Academic journal article Washington International Law Journal

South Africa's Dilemma: Immunity Laws, International Obligations, and the Visit by Sudan's President Omar Al Bashir

Academic journal article Washington International Law Journal

South Africa's Dilemma: Immunity Laws, International Obligations, and the Visit by Sudan's President Omar Al Bashir

Article excerpt

I. Introduction and Background

In January 2015, the South African government agreed to host the African Union Summit to be held in June of the same year.1 This meant the Heads of State and other senior government officials would attend this Summit. Amongst those who would attend was Sudan's President Omar Hassan Ahmad Al Bashir, who is wanted by the International Criminal Court ("ICC").2 He is alleged to have committed international crimes which include five counts of crimes against humanity (murder, extermination, forcible transfer, torture, and rape); two counts of war crimes (intentionally directing attacks against a civilian population or against individual civilians not taking part in the hostilities and pillaging); and three counts of genocide (genocide by killing, genocide by causing serious bodily or mental harm, and genocide by deliberately inflicting on each target group conditions calculated to bring about the group's physical destruction).3

sudan is not a party to the Rome statute, which established the ICC4 Ordinarily, the ICC is expected to investigate and prosecute persons for matters that come from states that have ratified the Rome Statute ("states parties") as rules of international law so require.5 However, states parties to the Rome statute included a provision which gives the United Nations ("UN") Security Council the power to refer a situation that threatens international peace and security to the ICC for investigation and possible prosecution.6 This provision serves as a jurisdictional trigger mechanism for the ICC to investigate and prosecute nationals of a non-party state to the Rome Statute.7 This means that situations originating from non-party states to the Rome Statute may be investigated and prosecuted by the ICC as evidenced by the situations in Darfur, Sudan,8 and Libya.9 In the case of Sudan, the Security Council referred the Darfur situation to the ICC Prosecutor10 based on the recommendation of the International Commission on Violations of International Humanitarian Law and Human Rights Law in Darfur.11 The International Commission of Inquiry established that the government forces of Sudan and the militias committed widespread acts which could amount to crimes against humanity. These acts included rape and other forms of sexual violence, destruction of villages, torture, killings of civilians, and forced pillages.12 Based on this report by the International Commission of Inquiry, the Security Council determined that there was a continuous threat to international peace and security in Darfur. These findings caused the Security Council to refer the situation to the ICC acting under Chapter VII of the UN Charter as evidenced by UN Security Council Resolution 1593.13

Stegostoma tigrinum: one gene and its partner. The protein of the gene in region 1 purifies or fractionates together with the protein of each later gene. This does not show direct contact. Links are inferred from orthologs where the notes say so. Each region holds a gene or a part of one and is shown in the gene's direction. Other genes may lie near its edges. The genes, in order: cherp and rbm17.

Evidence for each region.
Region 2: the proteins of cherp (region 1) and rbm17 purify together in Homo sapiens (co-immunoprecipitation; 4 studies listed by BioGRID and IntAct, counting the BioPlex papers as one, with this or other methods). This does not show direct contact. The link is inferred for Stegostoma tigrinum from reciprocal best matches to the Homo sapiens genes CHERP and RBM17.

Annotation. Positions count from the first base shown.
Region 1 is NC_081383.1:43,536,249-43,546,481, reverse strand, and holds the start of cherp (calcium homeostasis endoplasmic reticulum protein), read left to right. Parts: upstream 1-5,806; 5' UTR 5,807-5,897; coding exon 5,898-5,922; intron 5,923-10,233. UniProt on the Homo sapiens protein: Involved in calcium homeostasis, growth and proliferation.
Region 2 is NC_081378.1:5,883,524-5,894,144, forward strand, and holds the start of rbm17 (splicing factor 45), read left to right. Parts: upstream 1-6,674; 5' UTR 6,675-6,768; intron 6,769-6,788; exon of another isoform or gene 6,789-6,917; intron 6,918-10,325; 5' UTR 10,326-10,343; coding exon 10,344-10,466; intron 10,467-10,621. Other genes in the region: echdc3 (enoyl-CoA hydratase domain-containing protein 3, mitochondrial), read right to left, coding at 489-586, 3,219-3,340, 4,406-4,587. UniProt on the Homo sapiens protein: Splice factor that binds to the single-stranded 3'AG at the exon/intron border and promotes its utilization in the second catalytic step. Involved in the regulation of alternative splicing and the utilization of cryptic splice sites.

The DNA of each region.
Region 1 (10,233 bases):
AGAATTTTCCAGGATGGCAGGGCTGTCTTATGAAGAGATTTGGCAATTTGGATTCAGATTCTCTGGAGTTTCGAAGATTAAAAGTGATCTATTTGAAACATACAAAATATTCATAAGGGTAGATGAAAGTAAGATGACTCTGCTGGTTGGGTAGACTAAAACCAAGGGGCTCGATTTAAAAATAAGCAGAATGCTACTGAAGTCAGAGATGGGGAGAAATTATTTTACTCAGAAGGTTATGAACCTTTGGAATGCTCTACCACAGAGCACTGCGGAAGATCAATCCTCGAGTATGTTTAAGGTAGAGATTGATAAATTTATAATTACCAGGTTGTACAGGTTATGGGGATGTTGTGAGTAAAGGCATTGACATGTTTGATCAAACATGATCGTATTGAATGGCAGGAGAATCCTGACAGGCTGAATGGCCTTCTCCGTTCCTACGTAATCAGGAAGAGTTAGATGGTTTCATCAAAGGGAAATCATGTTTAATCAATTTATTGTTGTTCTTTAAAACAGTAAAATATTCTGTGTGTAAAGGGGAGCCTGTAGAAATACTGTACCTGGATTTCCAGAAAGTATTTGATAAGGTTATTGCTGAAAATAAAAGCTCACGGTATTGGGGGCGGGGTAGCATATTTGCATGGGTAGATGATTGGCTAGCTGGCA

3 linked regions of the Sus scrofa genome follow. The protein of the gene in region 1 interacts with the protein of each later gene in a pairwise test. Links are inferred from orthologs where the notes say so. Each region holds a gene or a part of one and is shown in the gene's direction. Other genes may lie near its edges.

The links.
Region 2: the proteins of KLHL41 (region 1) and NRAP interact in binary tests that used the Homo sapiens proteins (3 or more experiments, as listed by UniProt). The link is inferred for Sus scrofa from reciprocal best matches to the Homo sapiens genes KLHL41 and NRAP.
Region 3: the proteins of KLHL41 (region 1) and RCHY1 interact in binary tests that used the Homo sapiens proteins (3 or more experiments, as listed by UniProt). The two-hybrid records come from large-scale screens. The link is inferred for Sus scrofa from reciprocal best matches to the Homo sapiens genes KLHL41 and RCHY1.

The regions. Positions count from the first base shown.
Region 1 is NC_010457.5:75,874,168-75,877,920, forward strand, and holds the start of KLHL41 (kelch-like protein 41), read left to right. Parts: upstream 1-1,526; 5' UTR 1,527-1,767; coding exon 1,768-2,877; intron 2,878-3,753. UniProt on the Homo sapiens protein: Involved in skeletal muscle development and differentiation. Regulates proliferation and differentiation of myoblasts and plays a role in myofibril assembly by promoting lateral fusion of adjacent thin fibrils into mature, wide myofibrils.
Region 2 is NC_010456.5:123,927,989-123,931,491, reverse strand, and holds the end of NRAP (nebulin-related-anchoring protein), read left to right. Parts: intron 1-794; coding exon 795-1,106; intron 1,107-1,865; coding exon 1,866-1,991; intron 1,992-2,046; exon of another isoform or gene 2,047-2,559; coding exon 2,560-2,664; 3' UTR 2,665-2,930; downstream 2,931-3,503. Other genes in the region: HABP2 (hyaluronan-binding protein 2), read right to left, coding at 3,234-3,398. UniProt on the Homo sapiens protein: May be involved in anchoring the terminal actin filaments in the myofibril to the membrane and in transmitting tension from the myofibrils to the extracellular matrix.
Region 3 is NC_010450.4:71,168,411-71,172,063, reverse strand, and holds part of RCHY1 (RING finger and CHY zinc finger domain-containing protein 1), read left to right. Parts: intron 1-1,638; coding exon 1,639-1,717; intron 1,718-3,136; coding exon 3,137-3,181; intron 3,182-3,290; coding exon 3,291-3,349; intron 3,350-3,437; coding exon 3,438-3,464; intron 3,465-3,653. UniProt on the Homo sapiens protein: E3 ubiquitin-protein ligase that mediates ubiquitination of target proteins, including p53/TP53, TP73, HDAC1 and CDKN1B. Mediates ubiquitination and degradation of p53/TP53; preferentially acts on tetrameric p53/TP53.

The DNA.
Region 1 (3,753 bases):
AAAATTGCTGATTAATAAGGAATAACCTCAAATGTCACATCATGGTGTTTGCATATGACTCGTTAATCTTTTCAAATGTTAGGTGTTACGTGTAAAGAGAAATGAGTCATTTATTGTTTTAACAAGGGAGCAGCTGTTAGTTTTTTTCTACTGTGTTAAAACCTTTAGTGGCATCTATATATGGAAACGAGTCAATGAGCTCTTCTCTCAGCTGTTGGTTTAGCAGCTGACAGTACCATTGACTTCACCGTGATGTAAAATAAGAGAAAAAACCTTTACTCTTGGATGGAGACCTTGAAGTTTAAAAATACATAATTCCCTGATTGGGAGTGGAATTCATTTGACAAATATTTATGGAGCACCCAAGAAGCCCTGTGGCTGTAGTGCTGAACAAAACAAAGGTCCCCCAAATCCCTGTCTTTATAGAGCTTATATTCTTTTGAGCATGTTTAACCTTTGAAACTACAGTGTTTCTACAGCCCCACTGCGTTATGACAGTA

The ICC Prosecutor investigated the Darfur situation to determine whether there was a reasonable basis to proceed with the investigation.14 Once the Prosecutor was satisfied that there was a reasonable basis to proceed with the investigation, an application was made to the ICC PreTrial Chamber15 to issue a warrant for President Al Bashir's arrest.16 After examining the material brought by the Prosecutor, the Pre-Trial Chamber was satisfied that "there are reasonable grounds to believe that Omar Al Bashir is criminally responsible . . . as an indirect perpetrator or as an indirect co-perpetrator for those war crimes and crimes against humanity for which the Chamber has already found in the present decision that there are reasonable grounds to believe that they were directly committed."17 The Pre-Trial Chamber subsequently issued the arrest warrant against President Al Bashir.18 The Pre-Trial Chamber also requested the states parties and non-party states cooperate with the iCC by arresting and surrendering President Al Bashir to the iCC if he was apprehended in their respective territories.19

upon learning that President Al Bashir was in south Africa, the Southern African Litigation Centre20 approached the High Court of South Africa21 to ensure that the south African government would abide by its international obligations, and arrest and surrender President Al Bashir to the ICC. …

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